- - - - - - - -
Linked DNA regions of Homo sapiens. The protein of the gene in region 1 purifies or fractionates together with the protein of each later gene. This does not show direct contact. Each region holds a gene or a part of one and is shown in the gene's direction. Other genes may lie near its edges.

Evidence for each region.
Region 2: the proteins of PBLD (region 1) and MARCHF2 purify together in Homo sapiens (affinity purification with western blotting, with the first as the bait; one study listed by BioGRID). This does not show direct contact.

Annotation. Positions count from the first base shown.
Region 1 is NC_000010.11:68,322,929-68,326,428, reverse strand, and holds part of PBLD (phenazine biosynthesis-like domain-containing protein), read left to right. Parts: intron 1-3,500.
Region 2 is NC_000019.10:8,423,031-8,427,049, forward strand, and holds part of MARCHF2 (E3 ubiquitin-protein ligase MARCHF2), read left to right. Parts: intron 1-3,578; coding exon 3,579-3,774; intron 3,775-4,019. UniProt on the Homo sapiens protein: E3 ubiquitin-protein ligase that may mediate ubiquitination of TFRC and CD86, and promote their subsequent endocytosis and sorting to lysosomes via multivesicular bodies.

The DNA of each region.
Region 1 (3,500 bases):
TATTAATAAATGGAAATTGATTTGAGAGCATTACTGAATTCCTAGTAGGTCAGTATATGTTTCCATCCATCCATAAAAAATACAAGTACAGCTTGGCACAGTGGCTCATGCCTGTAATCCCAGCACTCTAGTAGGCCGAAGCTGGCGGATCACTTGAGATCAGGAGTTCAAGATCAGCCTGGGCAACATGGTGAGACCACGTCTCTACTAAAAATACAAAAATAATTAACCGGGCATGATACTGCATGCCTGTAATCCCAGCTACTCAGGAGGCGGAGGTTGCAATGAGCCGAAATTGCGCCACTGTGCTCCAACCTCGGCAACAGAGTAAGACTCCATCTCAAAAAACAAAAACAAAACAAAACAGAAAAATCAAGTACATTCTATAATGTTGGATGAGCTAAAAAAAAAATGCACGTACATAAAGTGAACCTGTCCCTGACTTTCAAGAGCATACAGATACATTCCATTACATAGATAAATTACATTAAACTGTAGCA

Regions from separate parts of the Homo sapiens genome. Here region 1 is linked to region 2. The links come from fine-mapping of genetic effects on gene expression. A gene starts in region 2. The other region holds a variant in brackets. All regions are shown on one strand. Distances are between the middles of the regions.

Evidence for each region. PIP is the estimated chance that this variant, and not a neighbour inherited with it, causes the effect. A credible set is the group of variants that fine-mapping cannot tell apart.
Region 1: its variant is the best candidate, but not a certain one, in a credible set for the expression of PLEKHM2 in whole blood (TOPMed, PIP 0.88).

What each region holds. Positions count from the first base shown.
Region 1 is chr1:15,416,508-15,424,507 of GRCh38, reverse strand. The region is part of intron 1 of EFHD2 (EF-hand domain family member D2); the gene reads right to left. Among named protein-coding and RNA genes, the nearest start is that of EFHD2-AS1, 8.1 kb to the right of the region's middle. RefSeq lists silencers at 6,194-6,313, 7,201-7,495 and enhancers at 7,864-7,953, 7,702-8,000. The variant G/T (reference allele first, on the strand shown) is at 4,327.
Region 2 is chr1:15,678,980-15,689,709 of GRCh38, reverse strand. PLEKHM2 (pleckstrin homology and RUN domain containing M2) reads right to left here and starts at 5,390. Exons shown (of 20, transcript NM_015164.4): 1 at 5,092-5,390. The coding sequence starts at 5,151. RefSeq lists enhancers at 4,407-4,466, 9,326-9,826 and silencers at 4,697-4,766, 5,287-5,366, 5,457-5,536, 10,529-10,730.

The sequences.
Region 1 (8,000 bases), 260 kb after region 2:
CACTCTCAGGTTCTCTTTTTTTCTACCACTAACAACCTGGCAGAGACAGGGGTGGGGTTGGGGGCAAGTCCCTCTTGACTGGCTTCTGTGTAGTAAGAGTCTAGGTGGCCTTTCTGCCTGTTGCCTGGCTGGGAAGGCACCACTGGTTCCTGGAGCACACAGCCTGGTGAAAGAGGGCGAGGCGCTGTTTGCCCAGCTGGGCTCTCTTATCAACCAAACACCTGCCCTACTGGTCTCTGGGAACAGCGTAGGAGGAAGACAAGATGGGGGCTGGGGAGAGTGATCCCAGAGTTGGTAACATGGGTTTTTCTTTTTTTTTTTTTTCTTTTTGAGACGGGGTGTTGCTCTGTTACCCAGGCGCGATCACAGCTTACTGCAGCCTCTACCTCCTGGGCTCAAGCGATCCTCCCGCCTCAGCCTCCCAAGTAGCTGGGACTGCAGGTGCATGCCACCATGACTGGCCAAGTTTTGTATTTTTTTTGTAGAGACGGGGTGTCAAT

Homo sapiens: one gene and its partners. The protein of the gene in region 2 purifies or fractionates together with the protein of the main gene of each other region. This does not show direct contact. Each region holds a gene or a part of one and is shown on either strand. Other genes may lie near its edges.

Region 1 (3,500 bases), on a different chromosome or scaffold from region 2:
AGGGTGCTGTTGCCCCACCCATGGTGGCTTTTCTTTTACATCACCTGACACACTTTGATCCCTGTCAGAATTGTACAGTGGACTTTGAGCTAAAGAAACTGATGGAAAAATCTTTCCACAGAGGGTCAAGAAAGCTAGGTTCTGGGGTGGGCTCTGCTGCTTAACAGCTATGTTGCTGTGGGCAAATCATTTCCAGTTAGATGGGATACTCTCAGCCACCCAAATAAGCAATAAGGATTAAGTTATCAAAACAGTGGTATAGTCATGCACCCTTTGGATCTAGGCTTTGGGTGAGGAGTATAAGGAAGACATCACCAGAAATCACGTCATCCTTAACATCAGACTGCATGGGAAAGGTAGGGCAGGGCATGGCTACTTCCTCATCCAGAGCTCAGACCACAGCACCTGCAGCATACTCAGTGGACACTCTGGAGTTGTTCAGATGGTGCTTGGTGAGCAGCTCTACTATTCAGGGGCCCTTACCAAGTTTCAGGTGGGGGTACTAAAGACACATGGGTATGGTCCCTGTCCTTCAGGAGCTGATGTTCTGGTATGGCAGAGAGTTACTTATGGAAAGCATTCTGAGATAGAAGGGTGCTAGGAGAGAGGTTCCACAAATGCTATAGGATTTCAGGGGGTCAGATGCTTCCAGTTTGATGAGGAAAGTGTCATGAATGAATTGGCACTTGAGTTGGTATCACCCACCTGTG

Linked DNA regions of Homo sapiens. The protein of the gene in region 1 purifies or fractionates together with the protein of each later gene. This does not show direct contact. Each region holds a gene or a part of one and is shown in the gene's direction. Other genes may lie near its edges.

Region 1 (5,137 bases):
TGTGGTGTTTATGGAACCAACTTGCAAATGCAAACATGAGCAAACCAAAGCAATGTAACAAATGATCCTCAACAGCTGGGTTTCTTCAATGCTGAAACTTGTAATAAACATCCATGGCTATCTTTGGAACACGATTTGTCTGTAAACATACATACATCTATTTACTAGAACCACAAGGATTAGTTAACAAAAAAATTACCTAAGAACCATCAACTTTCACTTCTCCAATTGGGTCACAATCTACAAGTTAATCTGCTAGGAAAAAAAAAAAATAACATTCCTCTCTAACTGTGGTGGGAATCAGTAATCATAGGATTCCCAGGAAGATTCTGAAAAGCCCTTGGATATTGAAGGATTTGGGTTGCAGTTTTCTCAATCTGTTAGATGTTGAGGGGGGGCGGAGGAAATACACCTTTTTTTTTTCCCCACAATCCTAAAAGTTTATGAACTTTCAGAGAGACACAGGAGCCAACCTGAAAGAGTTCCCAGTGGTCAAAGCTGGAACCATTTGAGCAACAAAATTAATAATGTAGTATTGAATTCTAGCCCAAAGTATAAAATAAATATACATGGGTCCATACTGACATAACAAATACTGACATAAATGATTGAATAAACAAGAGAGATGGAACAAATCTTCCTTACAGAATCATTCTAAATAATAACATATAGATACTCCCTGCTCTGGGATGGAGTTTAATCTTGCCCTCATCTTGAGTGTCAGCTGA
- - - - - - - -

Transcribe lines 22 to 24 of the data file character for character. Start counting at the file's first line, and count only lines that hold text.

Linked DNA regions of Homo sapiens. The protein of the gene in region 1 purifies or fractionates together with the protein of each later gene. This does not show direct contact. Each region holds a gene or a part of one and is shown in the gene's direction. Other genes may lie near its edges.

Region 1 (5,137 bases):
TGTGGTGTTTATGGAACCAACTTGCAAATGCAAACATGAGCAAACCAAAGCAATGTAACAAATGATCCTCAACAGCTGGGTTTCTTCAATGCTGAAACTTGTAATAAACATCCATGGCTATCTTTGGAACACGATTTGTCTGTAAACATACATACATCTATTTACTAGAACCACAAGGATTAGTTAACAAAAAAATTACCTAAGAACCATCAACTTTCACTTCTCCAATTGGGTCACAATCTACAAGTTAATCTGCTAGGAAAAAAAAAAAATAACATTCCTCTCTAACTGTGGTGGGAATCAGTAATCATAGGATTCCCAGGAAGATTCTGAAAAGCCCTTGGATATTGAAGGATTTGGGTTGCAGTTTTCTCAATCTGTTAGATGTTGAGGGGGGGCGGAGGAAATACACCTTTTTTTTTTCCCCACAATCCTAAAAGTTTATGAACTTTCAGAGAGACACAGGAGCCAACCTGAAAGAGTTCCCAGTGGTCAAAGCTGGAACCATTTGAGCAACAAAATTAATAATGTAGTATTGAATTCTAGCCCAAAGTATAAAATAAATATACATGGGTCCATACTGACATAACAAATACTGACATAAATGATTGAATAAACAAGAGAGATGGAACAAATCTTCCTTACAGAATCATTCTAAATAATAACATATAGATACTCCCTGCTCTGGGATGGAGTTTAATCTTGCCCTCATCTTGAGTGTCAGCTGA